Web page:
More than ten years ago I had the distinct pleasure of accompanying my sister in law to the RTO while I was on a trip to Mumbai, India. The RTO is an acronym for the Regional Transport Office. At first I was nonplussed, chores in India in the heat, the line ups… everything takes so long! But there was twinkle in my sister-in-law’s eye and a kind of a grim set jaw that let me know this would be interesting.
The RTO, at that time anyway, was one of the most unabashedly corrupt institutions in India. Corruption was rife in India at that time. Got an acceptance letter from a prestigious university? Be prepared to ‘tip’ the mailman if you hope to get it. Want that phone line installed? It’ll take months, unless a bribe is paid. All along the chain in every industry it seemed, bribes were required to make anything work.
It’s a tough thing, because honestly, the mailman and the telephone installer, they don’t make enough money to survive on their government wage… taking a bribe is critical to survival. Is it wrong to survive?
That day the Regional Transport Office was busy and burgeoning with people, but not with the average car driving, middle class Indian… my sister-in-law was the exception. The place was full of people who specialize in taking driving tests… for other people.
The office was dirty and in disrepair. The high ceilings did nothing to stifle the incredible heat. On closer inspection, most of the fans weren’t on. Broken from the looks of it…. just one fan was in good repair.
That was the fan above a great mass of a man sitting behind a behemoth desk. He was bejeweled: massive gold rings on his hands and big gold chains around his neck. His fan was working fine and it was a benefit to him and the three or four assistants who buzzed about him.
This was the Regional Transportation Officer.
My sister in law, by going in person to the RTO, instead of paying a test taker, was renouncing the corruption of the country and that particular institution. The gold bedecked officer didn’t like it and decided to have some fun.
He called us out of line to his desk and offered us chai (sweet, fragrant India tea). I can’t remember if we partook. But I remember some tension and then some paperwork and leaving with my sister in law’s license renewed… but funny thing, I don’t remember her actually taking the test. My sister in law wanted to play by the rules. Corruption was the order of the day.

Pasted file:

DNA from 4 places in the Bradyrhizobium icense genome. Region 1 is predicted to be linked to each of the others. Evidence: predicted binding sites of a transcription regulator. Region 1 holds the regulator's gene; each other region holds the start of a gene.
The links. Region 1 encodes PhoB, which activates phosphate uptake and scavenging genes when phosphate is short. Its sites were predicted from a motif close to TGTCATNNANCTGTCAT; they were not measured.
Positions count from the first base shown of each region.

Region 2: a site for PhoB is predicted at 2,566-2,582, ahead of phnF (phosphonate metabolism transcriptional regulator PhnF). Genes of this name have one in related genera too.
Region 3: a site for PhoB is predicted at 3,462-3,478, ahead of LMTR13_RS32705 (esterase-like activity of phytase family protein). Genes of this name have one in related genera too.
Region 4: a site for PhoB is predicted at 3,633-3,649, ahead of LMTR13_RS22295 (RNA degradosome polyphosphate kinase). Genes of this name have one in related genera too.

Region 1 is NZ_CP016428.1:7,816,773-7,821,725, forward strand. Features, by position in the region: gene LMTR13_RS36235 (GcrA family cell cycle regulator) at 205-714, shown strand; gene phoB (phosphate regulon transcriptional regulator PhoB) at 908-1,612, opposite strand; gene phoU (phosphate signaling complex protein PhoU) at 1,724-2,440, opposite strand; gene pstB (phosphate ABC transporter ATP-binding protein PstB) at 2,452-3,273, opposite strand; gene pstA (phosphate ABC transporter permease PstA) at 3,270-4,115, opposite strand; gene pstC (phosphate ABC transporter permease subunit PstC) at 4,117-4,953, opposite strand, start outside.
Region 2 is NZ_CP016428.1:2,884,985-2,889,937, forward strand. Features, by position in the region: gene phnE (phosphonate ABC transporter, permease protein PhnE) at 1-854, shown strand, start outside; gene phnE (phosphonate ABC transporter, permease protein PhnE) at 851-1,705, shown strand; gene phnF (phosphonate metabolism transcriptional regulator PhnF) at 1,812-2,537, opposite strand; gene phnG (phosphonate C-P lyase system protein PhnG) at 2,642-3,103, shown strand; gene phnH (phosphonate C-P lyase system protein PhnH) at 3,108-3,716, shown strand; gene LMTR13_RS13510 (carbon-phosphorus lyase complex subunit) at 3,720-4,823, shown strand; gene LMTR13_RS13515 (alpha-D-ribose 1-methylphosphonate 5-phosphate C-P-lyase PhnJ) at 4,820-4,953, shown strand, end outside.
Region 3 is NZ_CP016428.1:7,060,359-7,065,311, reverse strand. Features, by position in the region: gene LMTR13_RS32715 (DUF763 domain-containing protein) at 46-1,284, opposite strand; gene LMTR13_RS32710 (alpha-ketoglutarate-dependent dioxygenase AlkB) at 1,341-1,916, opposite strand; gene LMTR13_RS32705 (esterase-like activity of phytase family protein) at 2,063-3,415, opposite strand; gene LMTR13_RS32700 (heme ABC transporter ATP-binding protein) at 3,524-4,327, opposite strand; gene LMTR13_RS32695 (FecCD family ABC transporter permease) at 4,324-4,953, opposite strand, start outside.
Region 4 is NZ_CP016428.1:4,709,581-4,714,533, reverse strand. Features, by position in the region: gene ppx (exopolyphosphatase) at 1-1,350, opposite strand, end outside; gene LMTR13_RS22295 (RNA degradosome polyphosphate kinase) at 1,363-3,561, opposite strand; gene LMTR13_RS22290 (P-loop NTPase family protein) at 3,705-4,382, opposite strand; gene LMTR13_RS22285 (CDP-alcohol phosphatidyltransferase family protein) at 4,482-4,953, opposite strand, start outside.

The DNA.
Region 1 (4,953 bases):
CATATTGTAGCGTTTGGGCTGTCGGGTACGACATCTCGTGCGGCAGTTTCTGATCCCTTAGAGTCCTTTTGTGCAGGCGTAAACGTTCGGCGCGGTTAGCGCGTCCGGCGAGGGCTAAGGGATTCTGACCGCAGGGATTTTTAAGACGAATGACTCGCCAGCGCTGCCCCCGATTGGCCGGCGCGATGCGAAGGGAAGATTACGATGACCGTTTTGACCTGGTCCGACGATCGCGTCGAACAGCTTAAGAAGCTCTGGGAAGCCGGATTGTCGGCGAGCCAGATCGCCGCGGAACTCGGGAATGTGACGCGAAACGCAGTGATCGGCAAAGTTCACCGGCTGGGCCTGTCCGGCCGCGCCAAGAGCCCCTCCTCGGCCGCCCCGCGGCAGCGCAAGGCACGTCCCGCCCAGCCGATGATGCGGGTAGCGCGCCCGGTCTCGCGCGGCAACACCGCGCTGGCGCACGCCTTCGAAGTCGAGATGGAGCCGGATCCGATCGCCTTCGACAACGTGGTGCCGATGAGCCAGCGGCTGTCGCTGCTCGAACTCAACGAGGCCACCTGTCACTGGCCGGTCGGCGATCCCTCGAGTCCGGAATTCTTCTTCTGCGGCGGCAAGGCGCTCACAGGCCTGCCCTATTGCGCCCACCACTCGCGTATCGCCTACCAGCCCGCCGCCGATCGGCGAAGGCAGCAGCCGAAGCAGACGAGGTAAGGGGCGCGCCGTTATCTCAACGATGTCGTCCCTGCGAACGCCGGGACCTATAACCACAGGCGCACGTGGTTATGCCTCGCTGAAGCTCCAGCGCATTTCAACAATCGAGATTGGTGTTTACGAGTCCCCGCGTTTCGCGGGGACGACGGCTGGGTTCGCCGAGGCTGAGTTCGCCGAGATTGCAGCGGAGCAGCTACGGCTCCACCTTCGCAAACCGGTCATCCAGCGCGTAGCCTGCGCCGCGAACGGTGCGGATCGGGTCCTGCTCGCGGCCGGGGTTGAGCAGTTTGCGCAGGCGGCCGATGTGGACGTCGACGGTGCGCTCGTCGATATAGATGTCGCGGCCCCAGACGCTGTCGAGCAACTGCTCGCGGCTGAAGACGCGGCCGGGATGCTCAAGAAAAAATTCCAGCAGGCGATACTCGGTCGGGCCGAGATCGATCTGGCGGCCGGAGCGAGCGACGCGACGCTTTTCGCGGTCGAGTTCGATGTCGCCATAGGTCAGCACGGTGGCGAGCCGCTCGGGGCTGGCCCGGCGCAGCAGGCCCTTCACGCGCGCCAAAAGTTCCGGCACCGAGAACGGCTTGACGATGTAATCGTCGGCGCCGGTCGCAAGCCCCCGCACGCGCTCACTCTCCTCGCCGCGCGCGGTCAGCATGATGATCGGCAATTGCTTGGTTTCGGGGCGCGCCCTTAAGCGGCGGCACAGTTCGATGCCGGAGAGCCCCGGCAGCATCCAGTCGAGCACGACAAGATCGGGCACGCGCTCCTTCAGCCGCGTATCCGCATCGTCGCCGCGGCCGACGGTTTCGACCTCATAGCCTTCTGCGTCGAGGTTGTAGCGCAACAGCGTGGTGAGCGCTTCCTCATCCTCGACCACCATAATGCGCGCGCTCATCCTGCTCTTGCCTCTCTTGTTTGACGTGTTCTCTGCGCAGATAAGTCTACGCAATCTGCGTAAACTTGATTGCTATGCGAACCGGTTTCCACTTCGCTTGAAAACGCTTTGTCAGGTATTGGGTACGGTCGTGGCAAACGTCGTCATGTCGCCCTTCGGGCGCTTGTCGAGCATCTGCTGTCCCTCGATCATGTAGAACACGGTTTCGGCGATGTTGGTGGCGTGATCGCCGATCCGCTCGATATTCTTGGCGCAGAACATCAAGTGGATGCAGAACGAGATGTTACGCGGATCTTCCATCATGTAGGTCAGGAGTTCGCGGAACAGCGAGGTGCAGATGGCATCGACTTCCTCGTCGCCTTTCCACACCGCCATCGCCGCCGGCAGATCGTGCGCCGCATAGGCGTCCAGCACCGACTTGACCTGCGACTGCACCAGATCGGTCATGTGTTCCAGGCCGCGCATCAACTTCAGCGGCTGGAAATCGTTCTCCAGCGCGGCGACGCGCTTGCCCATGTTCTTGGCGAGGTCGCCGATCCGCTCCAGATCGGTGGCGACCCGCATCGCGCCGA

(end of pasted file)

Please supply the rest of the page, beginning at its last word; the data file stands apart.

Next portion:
India is a great country filled with great people just like you and I. My sense is that the corruption I saw there was a byproduct of the failing institutions.
In Canada we like to think we are corruption free. That’s simply not true. We get by as well as we do by having a fabulous amount of wealth and thankfully a few rules (for some of us) to prevent corruption.
Next week, Valemount council is going to be making a decision on whether or not to tighten the rules around who can be a director on the Valemount Community Forest and the Valemount Industrial Park. There is a small detail that they have the opportunity to fix… those who make money from the community forest or the industrial park will no longer be allowed to make decisions for the community forest.
Having conflicts of interest does not mean the board is corrupt. They aren’t taking bribes. They aren’t siphoning off money meant for the maintenance of buildings and using it to buy gold jewellery. But they are in violation of a principle that I’ve seen every other organization in Valemount take very seriously: avoiding conflicts of interest. If you make money from an organization, step off its board.
Council’s changes to the board of directors are welcome and I hope they follow through to make this happen. Hats off to Council and staff for seeing a weakness and working to fix it.
It may seem like a slap in the face to those who have clearly worked hard to make the community forest and its enterprises successful, but that’s just one view.
For me the good work that has been so far, and been paid for by all of us, needs to be secured with policy that’s as good as the work.
The VCF board have been good stewards of our community resource, helped grow Valemount’s economy in a fullsome way. Now it’s time for other community members, not directly employed by the board, to safeguard what has been built and grow the organization.